|Year : 2012 | Volume
| Issue : 4 | Page : 521
A sporadic case of oligosymptomatic ectrodactyly-ectodermal dysplasia-clefting syndrome
Adone Baroni, Vincenzo Piccolo, Rosa Di Maio, Teresa Russo
Department of Dermatology and Venereology, Second University of Naples, Napoli, Italy
|Date of Web Publication||6-Jul-2012|
c/o II Policlinico, Edificio 3, Quarto piano, Via Pansini 5 - 80131 Napoli
Source of Support: None, Conflict of Interest: None
|How to cite this article:|
Baroni A, Piccolo V, Di Maio R, Russo T. A sporadic case of oligosymptomatic ectrodactyly-ectodermal dysplasia-clefting syndrome. Indian J Dermatol Venereol Leprol 2012;78:521
|How to cite this URL:|
Baroni A, Piccolo V, Di Maio R, Russo T. A sporadic case of oligosymptomatic ectrodactyly-ectodermal dysplasia-clefting syndrome. Indian J Dermatol Venereol Leprol [serial online] 2012 [cited 2020 Aug 14];78:521. Available from: http://www.ijdvl.com/text.asp?2012/78/4/521/98102
Ectrodactyly-ectodermal dysplasia-clefting (EEC) syndrome is an inherited disorder resulting from defects in early development of the embryo. The name EEC syndrome was first used in 1970 by Rudiger et al. who described a girl with trimelic ectrodactyly, ectodermal dysplasia, and bilateral cleft lip and palate.  Herein, we report a singular case of a sporadic and oligosymptomatic EEC syndrome.
A 39-year-old man, born from healthy non-consanguineous parents, was referred to our department for his nail anomalies and skin dryness, but during patient observation, his hands and feet deformity aroused our attention.
Clinical examination revealed a total nail dystrophy, characterized by a slow growth, yellowing distal part, white transverse ridges and thinning [Figure 1]a-c. There were no signs of nail psoriasis, and fungal and bacterial cultures of the nails produced a negative result. His skin appeared dry and ichthyosiform [Figure 2]a; further, he lamented a decreased sweating and a heat intolerance, suggestive of hypohidrosis.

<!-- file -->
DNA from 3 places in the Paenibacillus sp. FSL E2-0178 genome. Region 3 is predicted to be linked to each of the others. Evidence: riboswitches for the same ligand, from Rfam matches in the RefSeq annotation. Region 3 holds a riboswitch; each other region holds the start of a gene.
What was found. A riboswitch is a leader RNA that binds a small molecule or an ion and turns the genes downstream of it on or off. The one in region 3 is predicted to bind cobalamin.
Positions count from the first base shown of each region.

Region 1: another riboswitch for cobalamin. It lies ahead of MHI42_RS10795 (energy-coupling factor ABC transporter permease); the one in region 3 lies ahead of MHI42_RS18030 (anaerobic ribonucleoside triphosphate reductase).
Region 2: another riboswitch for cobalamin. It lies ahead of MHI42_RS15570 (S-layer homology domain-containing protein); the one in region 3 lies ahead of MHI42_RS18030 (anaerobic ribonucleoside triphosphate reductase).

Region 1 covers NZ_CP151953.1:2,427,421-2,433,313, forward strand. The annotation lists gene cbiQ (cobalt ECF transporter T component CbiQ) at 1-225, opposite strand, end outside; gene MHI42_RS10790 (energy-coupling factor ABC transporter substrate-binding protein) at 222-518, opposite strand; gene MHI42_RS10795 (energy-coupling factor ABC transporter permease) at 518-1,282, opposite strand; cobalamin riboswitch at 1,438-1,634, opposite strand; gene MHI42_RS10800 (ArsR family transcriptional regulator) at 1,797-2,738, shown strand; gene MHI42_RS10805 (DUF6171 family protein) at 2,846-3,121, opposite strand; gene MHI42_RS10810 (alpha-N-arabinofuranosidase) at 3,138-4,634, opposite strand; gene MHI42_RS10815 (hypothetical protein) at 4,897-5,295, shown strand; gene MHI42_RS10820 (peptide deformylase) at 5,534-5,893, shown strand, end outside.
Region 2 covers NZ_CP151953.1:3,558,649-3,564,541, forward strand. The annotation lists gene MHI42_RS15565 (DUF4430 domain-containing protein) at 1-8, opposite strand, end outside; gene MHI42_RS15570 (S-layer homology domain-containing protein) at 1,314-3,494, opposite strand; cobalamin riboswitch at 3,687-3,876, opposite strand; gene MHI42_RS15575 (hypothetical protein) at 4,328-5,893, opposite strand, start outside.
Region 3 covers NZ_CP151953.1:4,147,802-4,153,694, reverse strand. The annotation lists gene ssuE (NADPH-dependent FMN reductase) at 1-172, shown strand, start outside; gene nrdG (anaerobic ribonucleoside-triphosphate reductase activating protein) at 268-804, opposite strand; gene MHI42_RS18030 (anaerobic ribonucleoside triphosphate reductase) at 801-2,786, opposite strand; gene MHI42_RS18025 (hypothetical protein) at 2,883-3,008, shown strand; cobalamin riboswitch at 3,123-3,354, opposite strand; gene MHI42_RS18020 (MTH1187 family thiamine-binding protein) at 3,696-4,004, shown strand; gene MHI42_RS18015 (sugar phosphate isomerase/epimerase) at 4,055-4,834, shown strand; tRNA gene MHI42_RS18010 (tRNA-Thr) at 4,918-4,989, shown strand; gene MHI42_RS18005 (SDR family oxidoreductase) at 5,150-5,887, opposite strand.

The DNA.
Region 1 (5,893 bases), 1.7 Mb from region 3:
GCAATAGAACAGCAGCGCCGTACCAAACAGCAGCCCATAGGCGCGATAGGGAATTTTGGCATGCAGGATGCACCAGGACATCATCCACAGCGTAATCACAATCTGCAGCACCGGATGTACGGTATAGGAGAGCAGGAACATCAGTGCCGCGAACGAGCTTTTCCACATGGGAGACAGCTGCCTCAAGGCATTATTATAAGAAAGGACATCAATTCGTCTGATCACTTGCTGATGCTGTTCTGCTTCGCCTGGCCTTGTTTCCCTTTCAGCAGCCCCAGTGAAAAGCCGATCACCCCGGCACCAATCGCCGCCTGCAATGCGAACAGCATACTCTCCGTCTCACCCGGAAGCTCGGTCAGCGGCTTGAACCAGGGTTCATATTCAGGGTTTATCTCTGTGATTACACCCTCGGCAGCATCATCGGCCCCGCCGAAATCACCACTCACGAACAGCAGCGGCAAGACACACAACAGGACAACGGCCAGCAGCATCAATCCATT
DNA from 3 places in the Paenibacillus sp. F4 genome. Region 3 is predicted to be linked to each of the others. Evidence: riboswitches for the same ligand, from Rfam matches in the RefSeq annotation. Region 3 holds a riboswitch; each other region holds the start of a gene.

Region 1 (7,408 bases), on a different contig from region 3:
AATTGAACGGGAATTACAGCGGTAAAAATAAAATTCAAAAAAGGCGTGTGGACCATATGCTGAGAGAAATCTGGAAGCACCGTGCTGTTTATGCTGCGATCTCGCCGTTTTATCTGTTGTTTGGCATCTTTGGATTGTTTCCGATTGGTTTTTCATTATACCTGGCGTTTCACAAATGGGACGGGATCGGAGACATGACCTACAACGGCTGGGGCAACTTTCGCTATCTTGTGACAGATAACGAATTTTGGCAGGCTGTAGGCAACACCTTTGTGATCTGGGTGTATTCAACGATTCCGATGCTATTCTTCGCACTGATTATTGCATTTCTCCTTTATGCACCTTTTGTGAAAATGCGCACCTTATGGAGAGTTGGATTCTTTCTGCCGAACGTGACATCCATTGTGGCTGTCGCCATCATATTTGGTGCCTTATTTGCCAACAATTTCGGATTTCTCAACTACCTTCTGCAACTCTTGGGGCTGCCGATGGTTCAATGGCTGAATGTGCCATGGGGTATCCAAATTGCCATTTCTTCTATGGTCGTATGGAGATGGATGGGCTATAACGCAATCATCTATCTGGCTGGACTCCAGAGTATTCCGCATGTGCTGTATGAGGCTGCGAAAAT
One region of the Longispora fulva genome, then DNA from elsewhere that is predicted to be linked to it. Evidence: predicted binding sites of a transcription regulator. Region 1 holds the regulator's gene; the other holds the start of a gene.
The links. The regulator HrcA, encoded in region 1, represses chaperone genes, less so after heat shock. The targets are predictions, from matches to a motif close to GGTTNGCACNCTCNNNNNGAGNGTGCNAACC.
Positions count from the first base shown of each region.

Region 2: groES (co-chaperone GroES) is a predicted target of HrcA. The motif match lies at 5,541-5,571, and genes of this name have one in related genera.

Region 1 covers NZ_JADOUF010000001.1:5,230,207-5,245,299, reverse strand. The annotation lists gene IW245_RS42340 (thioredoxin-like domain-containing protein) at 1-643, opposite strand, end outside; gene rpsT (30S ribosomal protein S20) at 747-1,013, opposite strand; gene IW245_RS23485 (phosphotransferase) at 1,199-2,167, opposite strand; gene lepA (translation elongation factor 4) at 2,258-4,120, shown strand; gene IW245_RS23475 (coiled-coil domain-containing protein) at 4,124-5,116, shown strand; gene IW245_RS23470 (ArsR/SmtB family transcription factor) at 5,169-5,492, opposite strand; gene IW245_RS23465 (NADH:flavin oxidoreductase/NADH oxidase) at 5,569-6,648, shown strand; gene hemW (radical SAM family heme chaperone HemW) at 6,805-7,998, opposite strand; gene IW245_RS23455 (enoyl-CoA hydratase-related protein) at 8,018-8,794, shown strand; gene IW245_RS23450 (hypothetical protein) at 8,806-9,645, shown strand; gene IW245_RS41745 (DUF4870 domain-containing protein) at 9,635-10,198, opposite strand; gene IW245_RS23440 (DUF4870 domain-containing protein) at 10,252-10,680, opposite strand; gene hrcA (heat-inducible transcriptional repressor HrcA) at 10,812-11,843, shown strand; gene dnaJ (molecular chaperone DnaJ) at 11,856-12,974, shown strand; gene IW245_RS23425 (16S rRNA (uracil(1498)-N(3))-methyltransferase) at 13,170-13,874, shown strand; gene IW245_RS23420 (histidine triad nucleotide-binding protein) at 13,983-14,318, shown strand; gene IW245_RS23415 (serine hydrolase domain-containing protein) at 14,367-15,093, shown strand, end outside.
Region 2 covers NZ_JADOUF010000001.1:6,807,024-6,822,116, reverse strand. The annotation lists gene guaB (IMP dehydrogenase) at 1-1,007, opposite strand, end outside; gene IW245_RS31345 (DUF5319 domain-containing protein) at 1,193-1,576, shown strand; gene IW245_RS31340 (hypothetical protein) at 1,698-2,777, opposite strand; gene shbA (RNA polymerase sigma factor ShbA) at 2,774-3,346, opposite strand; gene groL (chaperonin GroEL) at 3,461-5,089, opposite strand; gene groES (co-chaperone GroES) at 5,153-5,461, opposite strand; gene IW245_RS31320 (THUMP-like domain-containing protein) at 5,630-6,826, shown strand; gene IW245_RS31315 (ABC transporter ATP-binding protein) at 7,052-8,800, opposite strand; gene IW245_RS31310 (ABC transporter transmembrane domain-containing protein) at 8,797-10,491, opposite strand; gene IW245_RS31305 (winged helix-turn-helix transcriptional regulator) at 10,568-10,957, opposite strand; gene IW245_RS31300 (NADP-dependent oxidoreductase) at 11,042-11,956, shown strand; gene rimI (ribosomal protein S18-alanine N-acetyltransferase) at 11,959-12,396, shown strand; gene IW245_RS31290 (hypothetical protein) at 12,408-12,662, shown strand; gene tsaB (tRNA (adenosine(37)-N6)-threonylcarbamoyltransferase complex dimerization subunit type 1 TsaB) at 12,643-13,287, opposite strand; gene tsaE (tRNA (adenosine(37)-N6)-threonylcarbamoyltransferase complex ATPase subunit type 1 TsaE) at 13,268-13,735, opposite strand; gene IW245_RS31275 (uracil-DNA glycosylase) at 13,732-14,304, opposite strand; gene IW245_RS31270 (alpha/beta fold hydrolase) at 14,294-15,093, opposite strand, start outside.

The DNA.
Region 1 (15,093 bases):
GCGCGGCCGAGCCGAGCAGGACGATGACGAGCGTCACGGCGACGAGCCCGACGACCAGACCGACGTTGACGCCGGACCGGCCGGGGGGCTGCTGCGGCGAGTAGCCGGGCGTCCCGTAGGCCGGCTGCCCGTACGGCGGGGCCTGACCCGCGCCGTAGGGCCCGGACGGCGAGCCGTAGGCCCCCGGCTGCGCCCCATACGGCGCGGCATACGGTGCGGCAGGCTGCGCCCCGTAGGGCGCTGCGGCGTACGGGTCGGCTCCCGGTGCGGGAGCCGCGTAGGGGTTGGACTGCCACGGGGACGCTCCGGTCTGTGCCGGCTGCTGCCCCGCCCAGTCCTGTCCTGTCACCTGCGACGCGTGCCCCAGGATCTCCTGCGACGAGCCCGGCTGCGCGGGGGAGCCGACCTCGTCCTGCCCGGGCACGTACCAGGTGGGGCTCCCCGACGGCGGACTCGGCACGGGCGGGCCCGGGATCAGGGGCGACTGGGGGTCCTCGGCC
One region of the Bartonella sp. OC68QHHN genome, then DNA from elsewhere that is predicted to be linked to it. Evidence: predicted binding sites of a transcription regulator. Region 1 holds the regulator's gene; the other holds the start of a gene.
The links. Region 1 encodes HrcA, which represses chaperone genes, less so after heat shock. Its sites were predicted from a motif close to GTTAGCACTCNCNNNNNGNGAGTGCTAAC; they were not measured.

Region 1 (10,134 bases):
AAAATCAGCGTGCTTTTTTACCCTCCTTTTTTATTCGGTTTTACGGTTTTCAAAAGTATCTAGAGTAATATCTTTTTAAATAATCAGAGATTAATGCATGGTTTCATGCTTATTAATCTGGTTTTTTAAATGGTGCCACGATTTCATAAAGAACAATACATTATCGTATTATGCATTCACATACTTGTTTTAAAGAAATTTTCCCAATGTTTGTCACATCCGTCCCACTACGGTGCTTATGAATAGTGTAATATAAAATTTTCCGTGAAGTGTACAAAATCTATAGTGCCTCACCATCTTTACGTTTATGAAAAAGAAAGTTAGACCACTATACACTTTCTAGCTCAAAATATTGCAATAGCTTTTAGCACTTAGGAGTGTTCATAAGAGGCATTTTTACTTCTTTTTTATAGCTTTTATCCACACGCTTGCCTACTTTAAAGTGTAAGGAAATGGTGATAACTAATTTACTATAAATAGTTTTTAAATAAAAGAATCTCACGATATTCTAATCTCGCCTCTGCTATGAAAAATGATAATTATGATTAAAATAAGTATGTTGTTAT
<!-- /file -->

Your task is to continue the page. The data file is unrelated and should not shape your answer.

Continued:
|Figure 1: (a, c), Right hand and right foot showing ectrodactyly as well as dystrophic nails. (b, d), X-rays of right hand showed agenesis of phalanges of the second and the third finger; the heads of the second and the third metacarpal bones were articulated respectively with the bases of proximal phalanges of the first and the fourth finger; X-rays of right foot showed agenesis of phalanges of the third toe|
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|Figure 2: (a) Skin of lower limbs appears dry and scaly (b) Highly arched palate and a normal dentition|
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Physical examination of both hands and feet showed ectrodactyly and syndactyly [Figure 1]a-c. X-ray of hands and feet revealed the absence of some dactylic segments and the fusion of others [Figure 1]b-d.
Mucosae and hair were normal. Odontostomatologic examination revealed a highly arched palate and a normal dentition [Figure 2]b. Examination of eyes, hearing and external genitalia did not show abnormalities, and a multidisciplinary team confirmed that there were no more body anomalies. The patient had a normal intellectual development and a good cultural level. No other family members were known to be affected by this disease.